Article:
Sunday, February 22, 2015

My Top Films of 2014 - The Lofgies

Time for the Lofgies, folks! I know you've been eagerly awaiting this one. :)

Just a few words before we start - I acknowledge that there might be better movies out there, but these are the ones that spoke to me personally, stuck with me over time and got me excited about the art of film. Movies I've seen more recently have a bit of an advantage since they're fresher in my mind, but I try to be as fair as I can.

Alrighty. Ranked alphabetically and not in order of preference…. here we go!


The Boxtrolls

Laika, the production company behind The Boxtrolls, is killing it. Their films are so lovingly crafted, so creative and visually astounding that it's almost impossible not to be entertained. The Boxtrolls is set in the town of Cheesebridge (I know!) where the inventive and skuzzy boxtrolls squeak out an existence underground, away from the humans who hate and fear them. There's a lot more about a cheese-loving mayor, his adventurous daughter, a kidnapped baby, and a Snatcher who steals the movie. The Boxtrolls drips with detail and boasts a handful of genuinely moving moments. Though it might be a bit grotesque for very young children, The Boxtrolls has a level of personality and sophistication that make it an animated film to remember.


Boyhood

Boyhood is quite the accomplishment and I would argue that all the attention and praise it has earned is deserved. Watching the cast grow up before your eyes is strange and moving, but this film earns its accolades in the quiet moments, the snapshots of a childhood filled with awkwardness, love and misunderstandings. Linklater captures the way it feels to spend your childhood fumbling toward genuine connection and understanding. Boyhood is a movie that isn't afraid to ask questions. It understands that growing up only means the questions get bigger and the moments of connection more precious.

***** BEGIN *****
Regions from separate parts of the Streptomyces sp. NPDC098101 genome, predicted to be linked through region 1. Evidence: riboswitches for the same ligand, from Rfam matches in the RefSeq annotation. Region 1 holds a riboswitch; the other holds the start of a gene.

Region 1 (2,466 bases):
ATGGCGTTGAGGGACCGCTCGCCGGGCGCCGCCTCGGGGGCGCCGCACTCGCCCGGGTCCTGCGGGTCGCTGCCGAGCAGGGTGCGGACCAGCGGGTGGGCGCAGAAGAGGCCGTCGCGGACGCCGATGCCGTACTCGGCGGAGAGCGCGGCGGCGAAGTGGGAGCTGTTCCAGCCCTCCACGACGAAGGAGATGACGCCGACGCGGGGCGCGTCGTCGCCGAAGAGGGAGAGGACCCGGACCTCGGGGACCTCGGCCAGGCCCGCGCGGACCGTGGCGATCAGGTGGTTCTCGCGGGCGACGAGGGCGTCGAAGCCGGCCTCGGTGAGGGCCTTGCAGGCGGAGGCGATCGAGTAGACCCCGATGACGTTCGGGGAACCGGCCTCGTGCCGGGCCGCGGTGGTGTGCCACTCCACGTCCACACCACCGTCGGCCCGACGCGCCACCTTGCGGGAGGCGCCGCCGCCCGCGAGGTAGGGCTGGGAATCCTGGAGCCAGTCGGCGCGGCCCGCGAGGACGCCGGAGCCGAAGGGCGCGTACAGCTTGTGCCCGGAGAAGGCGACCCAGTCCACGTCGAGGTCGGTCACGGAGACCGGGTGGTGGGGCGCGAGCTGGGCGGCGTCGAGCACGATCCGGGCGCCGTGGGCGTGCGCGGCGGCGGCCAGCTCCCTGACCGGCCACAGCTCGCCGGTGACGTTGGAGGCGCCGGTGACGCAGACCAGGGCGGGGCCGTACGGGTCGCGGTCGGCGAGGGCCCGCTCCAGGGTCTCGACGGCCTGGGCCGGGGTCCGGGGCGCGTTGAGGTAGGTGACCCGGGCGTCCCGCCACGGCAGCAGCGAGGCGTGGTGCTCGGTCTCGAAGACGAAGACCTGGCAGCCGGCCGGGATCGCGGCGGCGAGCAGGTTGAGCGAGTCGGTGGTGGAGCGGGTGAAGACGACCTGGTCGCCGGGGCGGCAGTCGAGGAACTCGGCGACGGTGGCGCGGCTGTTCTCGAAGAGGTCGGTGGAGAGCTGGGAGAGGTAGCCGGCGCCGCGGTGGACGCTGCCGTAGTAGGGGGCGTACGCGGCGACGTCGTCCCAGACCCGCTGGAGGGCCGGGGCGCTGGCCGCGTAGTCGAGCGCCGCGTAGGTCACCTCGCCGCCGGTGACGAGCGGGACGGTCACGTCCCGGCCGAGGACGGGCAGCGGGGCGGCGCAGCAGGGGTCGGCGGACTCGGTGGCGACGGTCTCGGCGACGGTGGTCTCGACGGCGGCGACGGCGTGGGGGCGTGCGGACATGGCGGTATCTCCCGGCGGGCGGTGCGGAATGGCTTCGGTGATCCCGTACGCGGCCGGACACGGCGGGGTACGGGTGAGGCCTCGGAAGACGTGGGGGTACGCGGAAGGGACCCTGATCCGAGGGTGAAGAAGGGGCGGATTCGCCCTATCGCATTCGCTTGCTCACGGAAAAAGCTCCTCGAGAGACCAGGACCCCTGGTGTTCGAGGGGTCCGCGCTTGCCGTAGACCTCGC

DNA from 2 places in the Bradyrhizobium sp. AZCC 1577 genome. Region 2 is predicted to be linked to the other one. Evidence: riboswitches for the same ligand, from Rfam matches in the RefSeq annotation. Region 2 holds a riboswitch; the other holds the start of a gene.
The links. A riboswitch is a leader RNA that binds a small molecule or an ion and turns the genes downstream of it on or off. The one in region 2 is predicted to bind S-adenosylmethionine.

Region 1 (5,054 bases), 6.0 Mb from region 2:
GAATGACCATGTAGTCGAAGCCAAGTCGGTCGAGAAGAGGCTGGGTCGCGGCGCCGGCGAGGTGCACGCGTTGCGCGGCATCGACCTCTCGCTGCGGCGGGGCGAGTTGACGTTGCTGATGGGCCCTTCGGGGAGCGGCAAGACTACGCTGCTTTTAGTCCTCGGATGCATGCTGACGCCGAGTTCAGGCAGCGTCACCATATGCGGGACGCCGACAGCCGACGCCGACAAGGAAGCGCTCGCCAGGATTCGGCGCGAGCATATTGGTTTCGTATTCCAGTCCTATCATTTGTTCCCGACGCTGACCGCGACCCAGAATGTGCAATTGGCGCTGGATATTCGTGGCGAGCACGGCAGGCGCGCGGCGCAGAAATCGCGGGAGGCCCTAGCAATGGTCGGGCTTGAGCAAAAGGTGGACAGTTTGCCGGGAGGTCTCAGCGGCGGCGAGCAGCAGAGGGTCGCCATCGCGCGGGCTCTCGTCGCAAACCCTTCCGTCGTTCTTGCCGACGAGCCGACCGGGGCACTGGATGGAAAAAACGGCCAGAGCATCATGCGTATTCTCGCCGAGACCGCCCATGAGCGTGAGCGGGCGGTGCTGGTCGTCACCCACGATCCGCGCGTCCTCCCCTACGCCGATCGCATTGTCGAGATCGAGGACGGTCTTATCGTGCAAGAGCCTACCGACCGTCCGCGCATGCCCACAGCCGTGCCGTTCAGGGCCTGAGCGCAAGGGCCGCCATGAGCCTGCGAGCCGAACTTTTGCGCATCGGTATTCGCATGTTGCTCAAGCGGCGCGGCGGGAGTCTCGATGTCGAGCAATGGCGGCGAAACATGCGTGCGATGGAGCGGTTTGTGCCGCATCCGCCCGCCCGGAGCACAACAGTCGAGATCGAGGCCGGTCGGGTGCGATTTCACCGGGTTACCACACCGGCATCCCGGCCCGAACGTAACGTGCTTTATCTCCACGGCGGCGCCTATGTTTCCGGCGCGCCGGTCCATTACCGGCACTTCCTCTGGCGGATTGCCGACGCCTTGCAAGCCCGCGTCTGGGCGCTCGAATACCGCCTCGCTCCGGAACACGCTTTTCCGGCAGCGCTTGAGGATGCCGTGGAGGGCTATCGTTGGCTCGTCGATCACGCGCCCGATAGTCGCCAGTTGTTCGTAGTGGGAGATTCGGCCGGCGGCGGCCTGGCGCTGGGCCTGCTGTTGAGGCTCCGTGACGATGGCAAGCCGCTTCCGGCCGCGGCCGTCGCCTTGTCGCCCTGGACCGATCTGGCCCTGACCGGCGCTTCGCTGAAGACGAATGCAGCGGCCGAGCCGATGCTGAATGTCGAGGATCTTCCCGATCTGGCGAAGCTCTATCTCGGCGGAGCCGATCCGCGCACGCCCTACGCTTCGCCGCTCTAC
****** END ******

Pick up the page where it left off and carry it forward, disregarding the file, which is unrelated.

Calvary

Calvary captures its viewers from the very first minutes, setting up a scenario rife with tension and unease. It also introduces us to Father James, a priest played masterfully by Brendan Gleeson. In an Scottish town where the Catholic Church is increasingly mistrusted and irrelevant, Father James does everything he can to reach out to his disinterested community. But is his compassion a liability or a gift? Can selflessness undo any of the horror that selfishness visits upon us? Is the act of forgiveness worth the cost? It sounds kinda serious, but this is also a movie that moves quickly and knows how to milk a laugh.


Frank

Surprise entry! Frank is a quirky little film that follows a few of the familiar indie beats. What elevates it for me is the remarkable performance Michael Fassbender gives as Frank, as well as the movie's enthralling portrayal of the creative act. Why do we create? For recognition, or because there's something inside us that must be released? Frank follows an experimental, underground band during the process of creating their album. They're quirky and, viewed through the eyes of outsider Jon (Domhnall Gleeson) they might even be deranged. The tension between Jon, who wants to be famous and Frank, a purer soul, creates dynamics which pay off in spades for the viewer. Oh yeah, and Michael Fassbender wears a big, plastic head for most of the film, so there's that.